I was recently reading a discussion on reddit (that I can’t find now) in which someone claimed that a relative who is somewhat higher up in the Church was telling them that top Church leaders are frequently going back and forth to Adam-ondi-Amman in preparation for the second coming, which they expect to occur during Nelson’s reign. One piece of evidence they cited was the belief / observation that Nelson is getting younger, not older. This sounded like a crazypants convo to me.

Years ago, I did a post about the Millerites and what happened in the wake of their failed predictions of the second coming. I’m sure it will come as no surprise that it didn’t completely kill the movement that the date of the second coming that their sect was based on came and went without fanfare, even though many followers had sold all their goods in anticipation of this event. So, who were the Millerites, and what did they believe?

The Millerites were a religious sect that emerged in the United States in the 1830s and 1840s, led by the preacher William Miller. They believed in the imminent Second Coming of Jesus Christ and the end of the world, which they believed would occur in the year 1843 or 1844.

The Millerites arrived at this prediction by interpreting the Bible, particularly the book of Daniel, and calculating the timing of events described in the text. Miller believed that the date of the Second Coming was encoded in the Bible and that he had unlocked the code.

Many people were attracted to the Millerite movement and their message of hope and salvation, and the sect grew rapidly. However, when the predicted date of the end of the world passed without incident, the Millerites became disillusioned and many left the movement. This event, known as the Great Disappointment, was a significant setback for the Millerites and their cause. Quite a few of them went on to the next big thing, the Shakers.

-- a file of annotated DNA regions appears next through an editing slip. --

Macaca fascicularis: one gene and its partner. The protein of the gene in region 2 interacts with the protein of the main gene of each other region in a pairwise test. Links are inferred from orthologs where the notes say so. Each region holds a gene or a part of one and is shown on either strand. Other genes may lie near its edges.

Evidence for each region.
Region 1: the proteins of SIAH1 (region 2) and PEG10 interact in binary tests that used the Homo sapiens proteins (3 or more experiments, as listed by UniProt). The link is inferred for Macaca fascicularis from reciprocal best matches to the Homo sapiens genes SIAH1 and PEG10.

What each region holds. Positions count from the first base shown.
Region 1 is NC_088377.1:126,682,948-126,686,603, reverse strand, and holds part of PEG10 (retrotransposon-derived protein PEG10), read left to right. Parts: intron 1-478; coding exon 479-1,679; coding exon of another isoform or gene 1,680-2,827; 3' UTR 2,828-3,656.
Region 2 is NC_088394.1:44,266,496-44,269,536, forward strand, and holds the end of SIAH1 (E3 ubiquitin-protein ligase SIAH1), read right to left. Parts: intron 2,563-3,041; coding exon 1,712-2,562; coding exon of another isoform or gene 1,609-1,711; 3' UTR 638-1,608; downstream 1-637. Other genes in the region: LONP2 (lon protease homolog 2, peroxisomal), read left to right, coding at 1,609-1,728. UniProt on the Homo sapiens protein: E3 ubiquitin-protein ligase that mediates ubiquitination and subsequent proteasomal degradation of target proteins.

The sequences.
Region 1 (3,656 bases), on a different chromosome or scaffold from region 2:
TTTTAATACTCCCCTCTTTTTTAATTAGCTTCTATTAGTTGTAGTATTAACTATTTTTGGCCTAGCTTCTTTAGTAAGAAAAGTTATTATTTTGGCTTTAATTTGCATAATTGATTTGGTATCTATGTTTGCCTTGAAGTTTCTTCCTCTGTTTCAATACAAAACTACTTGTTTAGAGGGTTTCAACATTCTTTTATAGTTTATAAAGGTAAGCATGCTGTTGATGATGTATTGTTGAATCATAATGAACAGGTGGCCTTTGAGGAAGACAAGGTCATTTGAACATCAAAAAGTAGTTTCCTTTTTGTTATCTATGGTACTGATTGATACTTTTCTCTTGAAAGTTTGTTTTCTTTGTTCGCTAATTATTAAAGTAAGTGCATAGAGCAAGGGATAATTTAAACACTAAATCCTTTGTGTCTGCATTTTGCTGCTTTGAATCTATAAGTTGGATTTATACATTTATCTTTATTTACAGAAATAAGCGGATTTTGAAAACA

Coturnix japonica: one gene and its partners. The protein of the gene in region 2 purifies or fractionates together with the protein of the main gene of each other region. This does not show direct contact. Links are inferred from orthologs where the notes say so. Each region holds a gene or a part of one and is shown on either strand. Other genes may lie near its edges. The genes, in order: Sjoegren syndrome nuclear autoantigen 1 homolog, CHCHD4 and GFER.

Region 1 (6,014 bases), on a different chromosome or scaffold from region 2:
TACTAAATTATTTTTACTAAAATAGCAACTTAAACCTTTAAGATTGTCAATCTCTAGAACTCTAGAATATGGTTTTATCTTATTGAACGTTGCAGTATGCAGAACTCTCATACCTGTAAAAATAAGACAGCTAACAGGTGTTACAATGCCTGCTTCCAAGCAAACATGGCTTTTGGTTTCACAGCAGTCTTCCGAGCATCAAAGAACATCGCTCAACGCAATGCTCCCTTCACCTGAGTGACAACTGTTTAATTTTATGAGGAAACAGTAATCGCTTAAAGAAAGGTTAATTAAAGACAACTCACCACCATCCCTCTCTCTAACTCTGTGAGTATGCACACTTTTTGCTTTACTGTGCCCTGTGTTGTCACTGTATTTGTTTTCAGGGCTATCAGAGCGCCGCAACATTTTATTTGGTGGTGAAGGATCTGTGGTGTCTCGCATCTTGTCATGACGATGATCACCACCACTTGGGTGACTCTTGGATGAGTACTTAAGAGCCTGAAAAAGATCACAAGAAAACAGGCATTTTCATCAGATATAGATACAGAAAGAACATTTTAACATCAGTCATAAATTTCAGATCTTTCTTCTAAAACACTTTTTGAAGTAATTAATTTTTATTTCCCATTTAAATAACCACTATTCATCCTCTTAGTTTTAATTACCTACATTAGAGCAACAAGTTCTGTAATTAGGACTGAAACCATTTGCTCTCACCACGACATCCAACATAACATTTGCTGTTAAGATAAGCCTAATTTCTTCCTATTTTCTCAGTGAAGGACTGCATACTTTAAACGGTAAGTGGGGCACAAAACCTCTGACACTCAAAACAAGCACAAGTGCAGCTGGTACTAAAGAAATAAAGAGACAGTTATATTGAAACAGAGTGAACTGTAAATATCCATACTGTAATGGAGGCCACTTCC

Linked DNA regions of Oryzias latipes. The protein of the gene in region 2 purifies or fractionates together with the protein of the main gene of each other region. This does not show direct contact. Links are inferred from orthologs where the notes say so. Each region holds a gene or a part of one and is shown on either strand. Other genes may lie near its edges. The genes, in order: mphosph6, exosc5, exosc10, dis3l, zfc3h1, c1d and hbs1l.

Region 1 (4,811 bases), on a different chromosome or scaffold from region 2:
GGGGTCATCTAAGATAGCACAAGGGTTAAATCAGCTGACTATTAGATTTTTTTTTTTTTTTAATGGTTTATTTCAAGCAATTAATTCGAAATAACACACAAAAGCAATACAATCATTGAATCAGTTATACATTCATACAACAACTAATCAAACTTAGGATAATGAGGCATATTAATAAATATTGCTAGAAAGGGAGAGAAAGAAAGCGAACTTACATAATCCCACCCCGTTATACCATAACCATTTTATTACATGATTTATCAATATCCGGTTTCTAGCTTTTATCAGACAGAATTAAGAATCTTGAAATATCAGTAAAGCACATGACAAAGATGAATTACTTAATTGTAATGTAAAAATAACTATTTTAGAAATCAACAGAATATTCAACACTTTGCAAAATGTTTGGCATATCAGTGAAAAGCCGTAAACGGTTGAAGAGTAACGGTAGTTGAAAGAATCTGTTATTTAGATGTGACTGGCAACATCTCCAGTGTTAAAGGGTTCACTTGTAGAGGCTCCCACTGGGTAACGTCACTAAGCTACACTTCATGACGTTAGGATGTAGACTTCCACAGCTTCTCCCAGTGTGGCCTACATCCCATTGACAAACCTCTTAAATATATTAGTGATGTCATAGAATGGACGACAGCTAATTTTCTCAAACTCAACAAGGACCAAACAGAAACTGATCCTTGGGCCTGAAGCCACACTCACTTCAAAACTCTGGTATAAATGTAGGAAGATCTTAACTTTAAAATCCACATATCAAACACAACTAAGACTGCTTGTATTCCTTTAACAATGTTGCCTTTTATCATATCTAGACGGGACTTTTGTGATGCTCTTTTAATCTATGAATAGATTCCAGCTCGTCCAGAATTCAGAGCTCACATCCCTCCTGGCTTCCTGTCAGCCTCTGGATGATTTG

Despite the disappointment, some Millerites continued to believe in the Second Coming and formed new sects, such as the Seventh-day Adventists and the Jehovah’s Witnesses, which still exist today.

How do you justify continued belief in something that is demonstrably false? It’s actually much easier to find ways to continue to believe than it is to let go, especially due to sunk cost. Remember, a lot of these people had sold everything in anticipation of not needing that stuff when Jesus came back. (No rainy day funds, I guess!) The justifications that prevailed may sound familiar:

“We misunderstood the date.” These folks assumed that the prophecy was right about the second coming, but the math was wrong. They just cracked the code incorrectly. Some of them recalculated to new dates, which didn’t work out either.

“We weren’t ready.” Others, in a move that made it easier to preserve their belief, instead focused on a list of things that believers had to do to prepare for the second coming; the preparation was the important part, not the event. It might have happened if only they had been more ready. Mea culpa.

“It did happen, but differently than we expected.” This one’s a little mind-blowing, but let’s go with it. These folks claimed that the second coming did happen, but it was not Jesus returning to earth so much as to earth’s waiting room, an intermediate stage between Heaven and Earth. To get him to come the rest of the way, believers had to do better, do more, really want it.

“It happened, but if you didn’t see it, you aren’t one of the chosen.” Let’s get real, at the risk of insulting a bunch of religious sects, this one sounds like straight up Emperor’s New Clothes. But, it’s accurate that some of the sects that emerged after the Great Depression believe that only 144,000 are “chosen.” The rest of us can pound sand. Whatevs.

“I have a new vision!” This one actually worked in conjunction with others on this list. Hiram Edson had a new vision of Christ’s partial return to explain why Jesus didn’t actually show up, and many found the fact that it was a vision compelling (not just the idea that it revealed).